Wanship’s River Run Ranch raises renowned Suri alpacas | ParkRecord.com

Wanship’s River Run Ranch raises renowned Suri alpacas


A river runs through it no really, one does. That’s why Barbara Boineau named it River Run Ranch. And even though it’s a bucolic setting for a retirement venture and it is that the ranch is no hobby.

Boineau and her partner/husband Frank Dorman own about 20 Suri alpacas and 9 Icelandic sheep in Wanship along the Weber River. They sell the wool and alpaca fiber to spinners and knitters like Nicole Kennedy at the Park City Yarn Company.

She’s also focusing on raising champion animals to become breeders. Her Primo of PVA won the 2008 International Alpaca Odyssey Supreme Champion for Suri males. She has three juveniles who won blue ribbons at the Great Western Alpaca Show the first weekend in May.

If all goes according to plan, alpaca ranchers will be coming to Wanship from all over the West to breed with her champion animals.

"There’s a real scientific effort you make to get the best animal," she said.

Breeding is a different kind of science than what Boineau used to do. Before retiring, she was a professional psychologist in Provo. While her alpaca collection was still growing, she invested in Icelandic sheep to be recognized by the county as an agricultural business.

Recommended Stories For You

While alpacas look like four-legged "Star Wars" Ewoks, Icelandic sheep are equally fantasy-like something from the darker side of puppeteer Jim Henson, perhaps. Imagine gray dreadlocks with curvy horns.

Both animals inspire memories of Sci-Fi movies because they are bred for hair. On alpacas, it’s called fiber, not wool. Suri alpacas have some of the finest natural fiber in the world, Boineau explained.

Once the Suri herd was large enough, Boineau donated most of her sheep herd, about 40, to the Navajo Nation through the Park City Christian Center.

At shearing time, she sends the fleeces to co-ops where it is cleaned and processed and then receives a portion of the entire operation’s finished product to sell to people like Kennedy.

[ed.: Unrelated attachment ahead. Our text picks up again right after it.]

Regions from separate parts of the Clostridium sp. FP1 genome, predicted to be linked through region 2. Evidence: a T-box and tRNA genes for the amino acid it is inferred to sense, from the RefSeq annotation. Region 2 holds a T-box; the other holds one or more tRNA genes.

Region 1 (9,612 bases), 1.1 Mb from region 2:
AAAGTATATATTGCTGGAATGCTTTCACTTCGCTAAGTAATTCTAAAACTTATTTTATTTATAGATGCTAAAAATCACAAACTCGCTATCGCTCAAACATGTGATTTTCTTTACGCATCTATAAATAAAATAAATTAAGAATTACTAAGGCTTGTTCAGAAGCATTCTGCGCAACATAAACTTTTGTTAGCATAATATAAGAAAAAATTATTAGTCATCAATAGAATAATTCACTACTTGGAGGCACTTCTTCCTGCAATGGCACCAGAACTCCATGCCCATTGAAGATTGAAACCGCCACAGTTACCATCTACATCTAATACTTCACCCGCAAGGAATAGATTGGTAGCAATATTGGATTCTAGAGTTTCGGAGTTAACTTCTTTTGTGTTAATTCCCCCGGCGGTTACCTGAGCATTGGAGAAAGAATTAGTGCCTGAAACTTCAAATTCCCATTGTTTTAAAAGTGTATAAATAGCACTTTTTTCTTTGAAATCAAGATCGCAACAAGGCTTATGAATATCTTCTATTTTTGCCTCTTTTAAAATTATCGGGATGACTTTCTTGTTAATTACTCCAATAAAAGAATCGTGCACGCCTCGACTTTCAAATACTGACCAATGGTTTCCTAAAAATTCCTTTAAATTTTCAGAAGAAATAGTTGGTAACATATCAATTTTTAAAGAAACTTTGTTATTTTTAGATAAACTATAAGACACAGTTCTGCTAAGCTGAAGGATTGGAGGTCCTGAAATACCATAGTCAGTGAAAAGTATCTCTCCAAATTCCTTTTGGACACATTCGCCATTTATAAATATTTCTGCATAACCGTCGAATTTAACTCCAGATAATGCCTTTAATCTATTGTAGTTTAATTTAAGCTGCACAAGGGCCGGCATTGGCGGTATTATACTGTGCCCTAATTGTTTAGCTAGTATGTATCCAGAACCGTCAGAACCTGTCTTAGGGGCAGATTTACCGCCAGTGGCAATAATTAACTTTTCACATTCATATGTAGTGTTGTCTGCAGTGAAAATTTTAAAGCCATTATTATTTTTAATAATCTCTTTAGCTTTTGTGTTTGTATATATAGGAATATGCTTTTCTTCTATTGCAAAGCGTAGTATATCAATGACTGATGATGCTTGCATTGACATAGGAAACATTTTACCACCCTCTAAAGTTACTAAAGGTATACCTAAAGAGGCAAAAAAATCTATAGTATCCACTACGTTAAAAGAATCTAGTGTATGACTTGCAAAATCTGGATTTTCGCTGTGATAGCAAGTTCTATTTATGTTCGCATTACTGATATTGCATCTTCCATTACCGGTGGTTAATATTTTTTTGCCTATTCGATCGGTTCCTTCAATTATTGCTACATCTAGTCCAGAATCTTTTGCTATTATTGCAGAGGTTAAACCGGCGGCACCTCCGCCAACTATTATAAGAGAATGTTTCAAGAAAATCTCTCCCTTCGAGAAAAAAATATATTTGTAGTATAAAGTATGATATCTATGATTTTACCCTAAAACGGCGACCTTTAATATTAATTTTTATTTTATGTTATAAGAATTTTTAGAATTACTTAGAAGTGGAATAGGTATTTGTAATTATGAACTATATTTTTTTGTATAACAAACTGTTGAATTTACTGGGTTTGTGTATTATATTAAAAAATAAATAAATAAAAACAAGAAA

"It’s been a big hit," she said. "They’re beautiful and I even have some from Primo."

Kennedy carries yarn as well as unspun fiber for people who like to do their own spinning.

"She has one of the finest kinds you can get. Suri is the softest fiber imaginable," Kennedy said.

Even though Boineau made a drastic career change, she’s not stranger to working with animals. Before moving to Utah, she raised thoroughbred horses in North Carolina.

Her ranch is also a sort of petting zoo and animal refuge. She has two rescue dogs, peacocks and African guinea hens.

And if the green pastures, blue river, shaggy animals from outer space and peacocks weren’t enough color for you, all of the barns and buildings are bright red.

It’s off the grid too. Boineau uses solar panels to power her television, computer and cell phone charger.

Boineau’s friend, Barbara Flinn, owns Cloud Peak Llamas and Suri Alpacas. It’s her herd currently grazing to the south of Home Depot near Silver Summit. She’s raised alpacas and llamas her entire adult life.

She said it takes years to develop a good herd, but said the lifestyle is rewarding. It’s also fun to see people make beautiful things with the fiber, she said. They’re also great for pack animals in Utah’s mountains.

People love llamas and alpacas in Summit County, Flinn said. Before attending a show, Boineau said she’ll take an animal for a walk around Redstone in Kimball Junction to get it used to people. It’s one of her favorite times of the year, she said.

River Run Ranch

Dr. Barbara Boineau

1706 River Bend Rd, Wanship